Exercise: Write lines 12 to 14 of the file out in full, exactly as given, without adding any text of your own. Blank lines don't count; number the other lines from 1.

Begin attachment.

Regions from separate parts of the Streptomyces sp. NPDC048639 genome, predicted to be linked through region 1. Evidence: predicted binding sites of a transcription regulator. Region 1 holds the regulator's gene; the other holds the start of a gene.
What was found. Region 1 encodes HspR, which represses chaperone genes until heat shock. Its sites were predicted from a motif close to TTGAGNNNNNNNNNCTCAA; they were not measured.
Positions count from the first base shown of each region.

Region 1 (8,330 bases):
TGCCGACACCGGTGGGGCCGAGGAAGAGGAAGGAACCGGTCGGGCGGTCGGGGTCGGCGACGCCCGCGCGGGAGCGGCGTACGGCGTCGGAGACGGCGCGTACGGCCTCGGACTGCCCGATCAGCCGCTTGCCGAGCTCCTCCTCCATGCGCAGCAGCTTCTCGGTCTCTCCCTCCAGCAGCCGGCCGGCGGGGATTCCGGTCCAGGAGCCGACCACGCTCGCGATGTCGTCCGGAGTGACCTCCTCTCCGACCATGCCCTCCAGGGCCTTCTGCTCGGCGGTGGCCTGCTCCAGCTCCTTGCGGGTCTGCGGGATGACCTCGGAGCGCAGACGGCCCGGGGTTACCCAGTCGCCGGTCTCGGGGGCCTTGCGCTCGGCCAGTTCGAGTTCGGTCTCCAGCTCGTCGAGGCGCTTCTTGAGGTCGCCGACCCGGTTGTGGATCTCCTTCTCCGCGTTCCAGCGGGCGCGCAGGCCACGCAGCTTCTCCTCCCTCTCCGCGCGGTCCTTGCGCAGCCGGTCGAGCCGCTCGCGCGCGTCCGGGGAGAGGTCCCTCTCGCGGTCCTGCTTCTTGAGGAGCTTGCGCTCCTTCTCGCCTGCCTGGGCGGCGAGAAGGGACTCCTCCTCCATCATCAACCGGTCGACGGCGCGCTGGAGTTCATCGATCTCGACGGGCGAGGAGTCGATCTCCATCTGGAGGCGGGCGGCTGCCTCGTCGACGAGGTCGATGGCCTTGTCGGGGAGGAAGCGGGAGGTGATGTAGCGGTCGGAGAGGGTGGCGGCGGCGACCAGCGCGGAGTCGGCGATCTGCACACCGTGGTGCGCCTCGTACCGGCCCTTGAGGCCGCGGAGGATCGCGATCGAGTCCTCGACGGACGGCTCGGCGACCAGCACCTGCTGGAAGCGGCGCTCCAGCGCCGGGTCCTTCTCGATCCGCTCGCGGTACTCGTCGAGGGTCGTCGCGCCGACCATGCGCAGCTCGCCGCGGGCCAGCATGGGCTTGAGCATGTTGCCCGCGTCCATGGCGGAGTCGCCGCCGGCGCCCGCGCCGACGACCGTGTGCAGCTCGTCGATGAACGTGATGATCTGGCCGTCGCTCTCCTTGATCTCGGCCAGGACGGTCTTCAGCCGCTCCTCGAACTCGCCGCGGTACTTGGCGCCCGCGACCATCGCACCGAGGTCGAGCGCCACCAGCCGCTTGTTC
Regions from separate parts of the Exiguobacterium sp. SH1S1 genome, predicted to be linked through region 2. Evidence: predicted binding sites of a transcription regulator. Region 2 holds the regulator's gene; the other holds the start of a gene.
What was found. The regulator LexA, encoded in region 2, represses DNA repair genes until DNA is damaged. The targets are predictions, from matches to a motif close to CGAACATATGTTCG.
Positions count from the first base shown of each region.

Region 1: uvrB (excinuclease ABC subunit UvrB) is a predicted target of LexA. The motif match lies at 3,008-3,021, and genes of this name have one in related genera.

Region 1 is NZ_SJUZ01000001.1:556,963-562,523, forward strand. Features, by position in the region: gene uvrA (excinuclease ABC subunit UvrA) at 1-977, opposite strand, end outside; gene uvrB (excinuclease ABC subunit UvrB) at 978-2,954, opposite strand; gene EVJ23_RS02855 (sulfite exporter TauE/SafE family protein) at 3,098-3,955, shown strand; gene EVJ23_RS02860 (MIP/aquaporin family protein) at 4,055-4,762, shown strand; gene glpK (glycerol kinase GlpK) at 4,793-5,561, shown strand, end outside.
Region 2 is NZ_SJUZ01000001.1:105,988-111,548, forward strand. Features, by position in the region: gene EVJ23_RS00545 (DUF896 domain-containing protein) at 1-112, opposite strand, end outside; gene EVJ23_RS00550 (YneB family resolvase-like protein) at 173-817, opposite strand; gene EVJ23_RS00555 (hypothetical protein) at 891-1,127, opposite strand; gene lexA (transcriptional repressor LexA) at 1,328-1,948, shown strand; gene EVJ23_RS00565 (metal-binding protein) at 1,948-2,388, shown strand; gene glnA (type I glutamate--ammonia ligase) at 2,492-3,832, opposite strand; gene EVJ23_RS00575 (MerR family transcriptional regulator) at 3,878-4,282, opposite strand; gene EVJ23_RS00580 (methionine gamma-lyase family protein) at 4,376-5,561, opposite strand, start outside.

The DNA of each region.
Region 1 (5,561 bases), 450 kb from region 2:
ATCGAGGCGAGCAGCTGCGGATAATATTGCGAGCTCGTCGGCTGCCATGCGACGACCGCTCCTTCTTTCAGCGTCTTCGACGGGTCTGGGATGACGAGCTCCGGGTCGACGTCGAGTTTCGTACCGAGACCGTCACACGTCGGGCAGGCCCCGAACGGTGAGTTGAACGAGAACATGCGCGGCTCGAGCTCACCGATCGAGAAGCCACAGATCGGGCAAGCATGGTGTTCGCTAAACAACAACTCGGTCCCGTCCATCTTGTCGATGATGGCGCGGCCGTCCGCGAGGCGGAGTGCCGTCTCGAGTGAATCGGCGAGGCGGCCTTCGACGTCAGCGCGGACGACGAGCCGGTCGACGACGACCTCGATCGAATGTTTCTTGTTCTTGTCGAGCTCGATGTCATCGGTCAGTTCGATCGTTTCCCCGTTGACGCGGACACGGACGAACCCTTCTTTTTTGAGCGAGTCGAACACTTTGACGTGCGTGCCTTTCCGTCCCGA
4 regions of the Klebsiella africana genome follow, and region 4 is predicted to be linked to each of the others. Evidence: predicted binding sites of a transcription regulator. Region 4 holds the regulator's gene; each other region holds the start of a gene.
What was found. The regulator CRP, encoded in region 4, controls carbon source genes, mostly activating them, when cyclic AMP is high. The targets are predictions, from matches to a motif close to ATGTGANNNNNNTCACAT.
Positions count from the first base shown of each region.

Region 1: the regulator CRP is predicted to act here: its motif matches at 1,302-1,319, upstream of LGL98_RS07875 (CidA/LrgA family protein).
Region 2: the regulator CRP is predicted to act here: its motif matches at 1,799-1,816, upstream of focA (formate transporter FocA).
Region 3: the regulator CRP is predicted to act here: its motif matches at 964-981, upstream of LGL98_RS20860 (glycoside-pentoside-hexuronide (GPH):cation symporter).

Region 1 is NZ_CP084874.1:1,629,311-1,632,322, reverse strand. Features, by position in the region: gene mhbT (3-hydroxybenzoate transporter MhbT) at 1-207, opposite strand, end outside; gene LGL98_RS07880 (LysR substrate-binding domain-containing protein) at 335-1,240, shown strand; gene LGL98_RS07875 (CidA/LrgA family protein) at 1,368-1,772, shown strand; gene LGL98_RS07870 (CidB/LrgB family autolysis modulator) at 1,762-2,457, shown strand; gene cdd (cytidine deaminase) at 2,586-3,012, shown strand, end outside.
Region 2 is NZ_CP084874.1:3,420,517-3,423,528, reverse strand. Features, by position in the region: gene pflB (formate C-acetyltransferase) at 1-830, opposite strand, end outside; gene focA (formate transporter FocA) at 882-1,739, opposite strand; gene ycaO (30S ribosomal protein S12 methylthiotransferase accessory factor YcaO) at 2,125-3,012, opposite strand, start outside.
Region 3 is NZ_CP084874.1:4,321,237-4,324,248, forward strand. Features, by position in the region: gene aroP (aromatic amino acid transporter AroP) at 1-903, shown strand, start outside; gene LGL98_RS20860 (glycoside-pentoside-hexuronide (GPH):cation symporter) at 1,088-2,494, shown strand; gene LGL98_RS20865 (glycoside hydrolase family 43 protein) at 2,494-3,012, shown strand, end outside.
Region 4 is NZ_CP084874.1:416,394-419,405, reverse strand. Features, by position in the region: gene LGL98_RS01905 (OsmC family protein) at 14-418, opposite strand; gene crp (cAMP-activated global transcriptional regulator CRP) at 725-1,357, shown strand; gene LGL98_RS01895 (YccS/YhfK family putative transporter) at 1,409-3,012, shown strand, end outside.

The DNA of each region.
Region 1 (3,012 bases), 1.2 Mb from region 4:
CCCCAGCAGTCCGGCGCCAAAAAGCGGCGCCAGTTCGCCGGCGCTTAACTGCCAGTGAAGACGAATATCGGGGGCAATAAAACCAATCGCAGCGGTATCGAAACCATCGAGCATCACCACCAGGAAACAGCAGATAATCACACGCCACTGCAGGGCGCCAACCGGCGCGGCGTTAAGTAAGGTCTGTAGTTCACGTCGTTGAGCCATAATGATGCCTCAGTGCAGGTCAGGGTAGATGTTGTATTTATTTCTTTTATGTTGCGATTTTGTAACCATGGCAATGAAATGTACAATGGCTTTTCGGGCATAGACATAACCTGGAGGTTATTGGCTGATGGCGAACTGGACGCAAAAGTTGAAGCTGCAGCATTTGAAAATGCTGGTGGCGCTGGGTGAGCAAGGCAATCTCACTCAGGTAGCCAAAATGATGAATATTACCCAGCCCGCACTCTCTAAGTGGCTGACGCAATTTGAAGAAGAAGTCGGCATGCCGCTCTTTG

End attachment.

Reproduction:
The DNA of each region.
Region 1 (5,561 bases), 450 kb from region 2:
ATCGAGGCGAGCAGCTGCGGATAATATTGCGAGCTCGTCGGCTGCCATGCGACGACCGCTCCTTCTTTCAGCGTCTTCGACGGGTCTGGGATGACGAGCTCCGGGTCGACGTCGAGTTTCGTACCGAGACCGTCACACGTCGGGCAGGCCCCGAACGGTGAGTTGAACGAGAACATGCGCGGCTCGAGCTCACCGATCGAGAAGCCACAGATCGGGCAAGCATGGTGTTCGCTAAACAACAACTCGGTCCCGTCCATCTTGTCGATGATGGCGCGGCCGTCCGCGAGGCGGAGTGCCGTCTCGAGTGAATCGGCGAGGCGGCCTTCGACGTCAGCGCGGACGACGAGCCGGTCGACGACGACCTCGATCGAATGTTTCTTGTTCTTGTCGAGCTCGATGTCATCGGTCAGTTCGATCGTTTCCCCGTTGACGCGGACACGGACGAACCCTTCTTTTTTGAGCGAGTCGAACACTTTGACGTGCGTGCCTTTCCGTCCCGA